I do not usually subscribe to conspiracy theories. However, I find myself wondering if operations research could have reached its current state of obscurity by chance. Consider what you might do, if you were tasked with hiding operations research. You would probably realize that it would be impossible to keep it completely secret; so you might come up with an alternative approach: make it very difficult to get information about operations research and its benefits, and use disinformation to confuse those who might be interested in it.
To implement this strategy, you might take the following steps:
- Encourage operations research journals to publish papers that almost no one (except for a few specialists) can understand;
- Do not require operations research journal articles to relate to real world situations or problems;
- Make sure that the papers in the practice journal, that describe successful operations research projects, are only available to a few subscribers and research libraries, and never publicize their existence;
- Bury the videos describing world class operations research projects deep inside a single website, and make some of them available only as a membership benefit;
- Stop using the name operations research, and replace it with the ambiguous term analytics;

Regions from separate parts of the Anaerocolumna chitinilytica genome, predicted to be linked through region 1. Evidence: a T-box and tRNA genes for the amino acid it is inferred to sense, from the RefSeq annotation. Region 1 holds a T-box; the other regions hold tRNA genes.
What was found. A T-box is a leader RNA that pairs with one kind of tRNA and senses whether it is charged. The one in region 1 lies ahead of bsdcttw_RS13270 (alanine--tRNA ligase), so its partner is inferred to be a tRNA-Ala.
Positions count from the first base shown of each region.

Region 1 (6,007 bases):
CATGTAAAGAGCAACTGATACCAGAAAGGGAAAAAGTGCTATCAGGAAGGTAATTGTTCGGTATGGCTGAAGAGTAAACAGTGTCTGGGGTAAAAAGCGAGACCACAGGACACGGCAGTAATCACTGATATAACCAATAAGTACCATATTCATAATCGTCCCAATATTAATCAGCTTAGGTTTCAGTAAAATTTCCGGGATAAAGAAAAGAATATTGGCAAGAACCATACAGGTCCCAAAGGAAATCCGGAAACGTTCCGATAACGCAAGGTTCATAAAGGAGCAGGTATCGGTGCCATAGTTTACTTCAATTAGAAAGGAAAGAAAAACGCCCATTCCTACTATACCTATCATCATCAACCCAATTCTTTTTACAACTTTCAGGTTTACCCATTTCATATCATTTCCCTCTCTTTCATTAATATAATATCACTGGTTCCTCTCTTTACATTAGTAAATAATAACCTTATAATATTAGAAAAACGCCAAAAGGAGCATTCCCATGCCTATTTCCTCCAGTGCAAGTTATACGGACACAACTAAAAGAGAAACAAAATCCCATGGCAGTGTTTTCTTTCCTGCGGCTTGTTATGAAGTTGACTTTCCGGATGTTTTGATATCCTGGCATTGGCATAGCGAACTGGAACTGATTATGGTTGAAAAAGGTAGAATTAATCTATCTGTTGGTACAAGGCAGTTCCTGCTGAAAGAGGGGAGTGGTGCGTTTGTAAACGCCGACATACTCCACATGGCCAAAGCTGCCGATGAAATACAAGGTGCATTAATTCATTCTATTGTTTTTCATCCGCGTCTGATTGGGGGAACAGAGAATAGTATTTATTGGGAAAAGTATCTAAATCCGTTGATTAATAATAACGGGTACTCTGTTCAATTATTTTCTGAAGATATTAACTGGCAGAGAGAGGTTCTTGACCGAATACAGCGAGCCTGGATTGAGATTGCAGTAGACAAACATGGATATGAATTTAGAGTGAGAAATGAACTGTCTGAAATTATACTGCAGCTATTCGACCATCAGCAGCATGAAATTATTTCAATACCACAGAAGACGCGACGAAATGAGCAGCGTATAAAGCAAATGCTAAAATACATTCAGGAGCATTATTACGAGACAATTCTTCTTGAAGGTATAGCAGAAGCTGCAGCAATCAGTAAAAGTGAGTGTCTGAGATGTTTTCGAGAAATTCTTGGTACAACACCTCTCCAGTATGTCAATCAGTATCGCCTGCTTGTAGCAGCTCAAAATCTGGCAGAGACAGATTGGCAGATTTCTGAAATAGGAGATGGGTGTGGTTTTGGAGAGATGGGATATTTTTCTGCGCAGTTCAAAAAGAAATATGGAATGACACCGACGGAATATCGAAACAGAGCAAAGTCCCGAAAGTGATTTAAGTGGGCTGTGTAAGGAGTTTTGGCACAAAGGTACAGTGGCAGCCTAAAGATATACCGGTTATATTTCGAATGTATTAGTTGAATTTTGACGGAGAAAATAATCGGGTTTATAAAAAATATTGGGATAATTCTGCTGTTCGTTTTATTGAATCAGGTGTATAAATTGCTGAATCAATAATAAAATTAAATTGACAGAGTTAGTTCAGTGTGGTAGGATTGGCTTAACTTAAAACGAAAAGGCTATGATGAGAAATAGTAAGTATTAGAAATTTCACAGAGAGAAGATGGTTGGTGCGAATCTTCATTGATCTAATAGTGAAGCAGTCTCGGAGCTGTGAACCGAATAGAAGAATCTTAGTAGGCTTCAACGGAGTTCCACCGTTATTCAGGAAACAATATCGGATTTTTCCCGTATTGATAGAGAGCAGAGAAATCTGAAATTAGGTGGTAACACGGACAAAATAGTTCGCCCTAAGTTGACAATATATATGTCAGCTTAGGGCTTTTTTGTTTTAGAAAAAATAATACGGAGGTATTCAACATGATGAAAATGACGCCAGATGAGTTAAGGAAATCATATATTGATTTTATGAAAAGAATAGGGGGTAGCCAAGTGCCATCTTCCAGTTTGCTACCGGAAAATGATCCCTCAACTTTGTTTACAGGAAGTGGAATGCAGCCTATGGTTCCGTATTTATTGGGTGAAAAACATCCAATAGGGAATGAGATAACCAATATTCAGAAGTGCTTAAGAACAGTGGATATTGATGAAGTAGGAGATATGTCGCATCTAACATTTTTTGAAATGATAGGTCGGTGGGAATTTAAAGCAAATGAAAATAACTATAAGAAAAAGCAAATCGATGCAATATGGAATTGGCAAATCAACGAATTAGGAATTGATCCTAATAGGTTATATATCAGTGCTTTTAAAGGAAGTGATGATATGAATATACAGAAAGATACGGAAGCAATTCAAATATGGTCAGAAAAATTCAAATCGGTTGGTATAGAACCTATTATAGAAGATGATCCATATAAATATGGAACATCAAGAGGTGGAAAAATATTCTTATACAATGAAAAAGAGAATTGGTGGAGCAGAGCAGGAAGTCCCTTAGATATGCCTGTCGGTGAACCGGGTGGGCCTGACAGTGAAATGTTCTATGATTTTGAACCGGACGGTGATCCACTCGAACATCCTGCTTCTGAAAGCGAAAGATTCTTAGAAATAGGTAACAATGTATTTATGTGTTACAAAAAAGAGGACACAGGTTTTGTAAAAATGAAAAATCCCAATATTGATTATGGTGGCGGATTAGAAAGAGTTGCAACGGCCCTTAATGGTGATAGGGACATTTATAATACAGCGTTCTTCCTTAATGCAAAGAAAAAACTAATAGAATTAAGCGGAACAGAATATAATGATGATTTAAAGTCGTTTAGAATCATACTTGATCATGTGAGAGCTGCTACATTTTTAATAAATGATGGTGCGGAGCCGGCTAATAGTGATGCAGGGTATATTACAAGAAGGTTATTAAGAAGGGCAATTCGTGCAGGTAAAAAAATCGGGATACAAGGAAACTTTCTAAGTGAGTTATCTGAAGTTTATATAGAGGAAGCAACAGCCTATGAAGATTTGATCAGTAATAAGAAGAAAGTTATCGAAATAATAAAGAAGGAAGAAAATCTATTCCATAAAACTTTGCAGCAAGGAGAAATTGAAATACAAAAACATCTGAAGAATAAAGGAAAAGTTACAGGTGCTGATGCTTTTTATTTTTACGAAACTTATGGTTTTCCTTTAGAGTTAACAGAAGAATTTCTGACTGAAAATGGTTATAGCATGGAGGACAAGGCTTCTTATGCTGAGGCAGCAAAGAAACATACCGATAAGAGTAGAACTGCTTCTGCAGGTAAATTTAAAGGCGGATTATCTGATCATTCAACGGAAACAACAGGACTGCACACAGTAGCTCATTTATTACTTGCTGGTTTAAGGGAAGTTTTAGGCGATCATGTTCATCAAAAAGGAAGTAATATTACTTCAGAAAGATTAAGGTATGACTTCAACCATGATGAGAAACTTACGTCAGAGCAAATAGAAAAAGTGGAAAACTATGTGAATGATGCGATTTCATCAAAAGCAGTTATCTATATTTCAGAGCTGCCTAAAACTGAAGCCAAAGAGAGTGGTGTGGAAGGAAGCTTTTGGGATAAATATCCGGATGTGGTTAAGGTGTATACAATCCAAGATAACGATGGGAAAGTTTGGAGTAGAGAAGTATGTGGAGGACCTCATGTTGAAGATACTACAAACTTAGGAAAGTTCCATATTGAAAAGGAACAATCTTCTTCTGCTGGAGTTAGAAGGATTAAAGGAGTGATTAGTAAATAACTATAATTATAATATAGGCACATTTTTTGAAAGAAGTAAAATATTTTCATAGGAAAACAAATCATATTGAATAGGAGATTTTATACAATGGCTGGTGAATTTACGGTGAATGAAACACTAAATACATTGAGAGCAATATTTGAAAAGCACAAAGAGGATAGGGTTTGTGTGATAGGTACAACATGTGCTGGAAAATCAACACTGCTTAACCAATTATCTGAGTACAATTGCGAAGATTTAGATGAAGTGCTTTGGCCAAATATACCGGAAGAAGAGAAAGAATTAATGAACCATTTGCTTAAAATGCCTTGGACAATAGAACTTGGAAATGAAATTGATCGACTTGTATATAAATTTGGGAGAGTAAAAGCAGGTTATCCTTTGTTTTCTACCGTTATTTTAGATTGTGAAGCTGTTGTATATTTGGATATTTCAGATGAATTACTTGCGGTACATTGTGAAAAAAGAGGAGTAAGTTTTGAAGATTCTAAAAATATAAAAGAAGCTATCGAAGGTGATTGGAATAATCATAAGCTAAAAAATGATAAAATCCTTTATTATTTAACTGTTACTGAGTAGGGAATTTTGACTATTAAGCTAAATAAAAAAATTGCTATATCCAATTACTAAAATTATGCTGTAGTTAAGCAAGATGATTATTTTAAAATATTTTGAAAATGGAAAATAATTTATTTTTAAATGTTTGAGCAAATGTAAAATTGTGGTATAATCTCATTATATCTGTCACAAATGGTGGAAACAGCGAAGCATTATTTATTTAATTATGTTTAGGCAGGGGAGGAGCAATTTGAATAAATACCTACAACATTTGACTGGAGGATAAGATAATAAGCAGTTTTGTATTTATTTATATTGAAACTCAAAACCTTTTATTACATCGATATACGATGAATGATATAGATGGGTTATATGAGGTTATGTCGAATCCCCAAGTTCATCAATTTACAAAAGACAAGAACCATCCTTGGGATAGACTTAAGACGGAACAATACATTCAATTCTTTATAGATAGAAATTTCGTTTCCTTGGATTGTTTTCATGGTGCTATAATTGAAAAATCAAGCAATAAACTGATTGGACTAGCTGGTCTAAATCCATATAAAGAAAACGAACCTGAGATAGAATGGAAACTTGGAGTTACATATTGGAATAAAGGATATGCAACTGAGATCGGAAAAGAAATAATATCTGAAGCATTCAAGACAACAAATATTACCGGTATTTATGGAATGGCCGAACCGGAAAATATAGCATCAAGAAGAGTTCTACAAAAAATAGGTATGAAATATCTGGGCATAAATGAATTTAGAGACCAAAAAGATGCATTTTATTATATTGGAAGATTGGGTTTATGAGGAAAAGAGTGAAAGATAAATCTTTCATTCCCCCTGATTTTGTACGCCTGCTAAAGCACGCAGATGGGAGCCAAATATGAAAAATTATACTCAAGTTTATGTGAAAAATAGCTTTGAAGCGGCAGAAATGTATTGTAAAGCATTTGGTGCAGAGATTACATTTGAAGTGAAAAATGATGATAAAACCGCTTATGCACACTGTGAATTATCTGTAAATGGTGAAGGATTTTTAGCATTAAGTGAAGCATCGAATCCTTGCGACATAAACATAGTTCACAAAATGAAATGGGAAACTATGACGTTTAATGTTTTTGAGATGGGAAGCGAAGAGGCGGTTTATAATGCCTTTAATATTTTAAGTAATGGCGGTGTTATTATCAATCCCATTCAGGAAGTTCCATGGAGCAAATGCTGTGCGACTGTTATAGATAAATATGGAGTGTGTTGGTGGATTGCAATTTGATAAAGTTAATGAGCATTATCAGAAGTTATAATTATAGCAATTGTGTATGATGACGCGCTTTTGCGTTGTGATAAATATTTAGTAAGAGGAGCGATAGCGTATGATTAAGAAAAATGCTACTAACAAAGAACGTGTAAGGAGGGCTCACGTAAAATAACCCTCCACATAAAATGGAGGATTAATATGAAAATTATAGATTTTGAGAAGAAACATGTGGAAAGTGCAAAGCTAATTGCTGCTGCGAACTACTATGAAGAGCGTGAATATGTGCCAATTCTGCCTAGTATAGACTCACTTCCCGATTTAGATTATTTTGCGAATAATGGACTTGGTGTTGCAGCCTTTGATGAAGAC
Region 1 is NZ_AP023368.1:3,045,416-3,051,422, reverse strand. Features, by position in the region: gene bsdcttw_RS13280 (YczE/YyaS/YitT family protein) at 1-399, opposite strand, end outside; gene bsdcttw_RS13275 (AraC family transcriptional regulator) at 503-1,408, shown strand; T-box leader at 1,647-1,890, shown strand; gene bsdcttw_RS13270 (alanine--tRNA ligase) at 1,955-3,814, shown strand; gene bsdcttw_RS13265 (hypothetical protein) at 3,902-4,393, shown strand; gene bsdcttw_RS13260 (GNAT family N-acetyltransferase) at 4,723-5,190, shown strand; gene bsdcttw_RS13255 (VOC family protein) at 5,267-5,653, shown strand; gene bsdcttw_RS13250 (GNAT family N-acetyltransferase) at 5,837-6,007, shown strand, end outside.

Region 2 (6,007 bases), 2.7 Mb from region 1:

- Do not promote operations research, and instead use all resources to promote analytics, big data, and data science.
These steps happen to correspond exactly with the current approach to ‘promoting’ operations research in the United States. And, this approach has had the expected result: very few people understand operations research or its benefits.
Recently however, there has been a surprising development: the editor of the journal ‘Manufacturing & Service Operations Management’ has created a review blog, where authors can present a non-technical summery of their articles. He is also, encouraging authors to publicize their articles through social media.
While this is a small step at a single journal, it represents a new approach to promoting operations research. Imagine what might happen, if instead of restricting access to information about operations research and its value, we took advantage of the internet, social media, and thousands of operations research professionals to publicize its value:
- Imagine if all operations research journals began to encourage research designed to solve real problems, and then publicized that research;
- Imagine if thousands of operations research professionals began to tweet, share, and blog about their research and the value of operations research;
- Imagine if large numbers of videos describing successful operations research projects were placed on YouTube and promoted on social media;
- Imagine if free online journals describing successful operations research projects were created and widely distributed.
Now, imagine a future in which the practice of operations research is ubiquitous.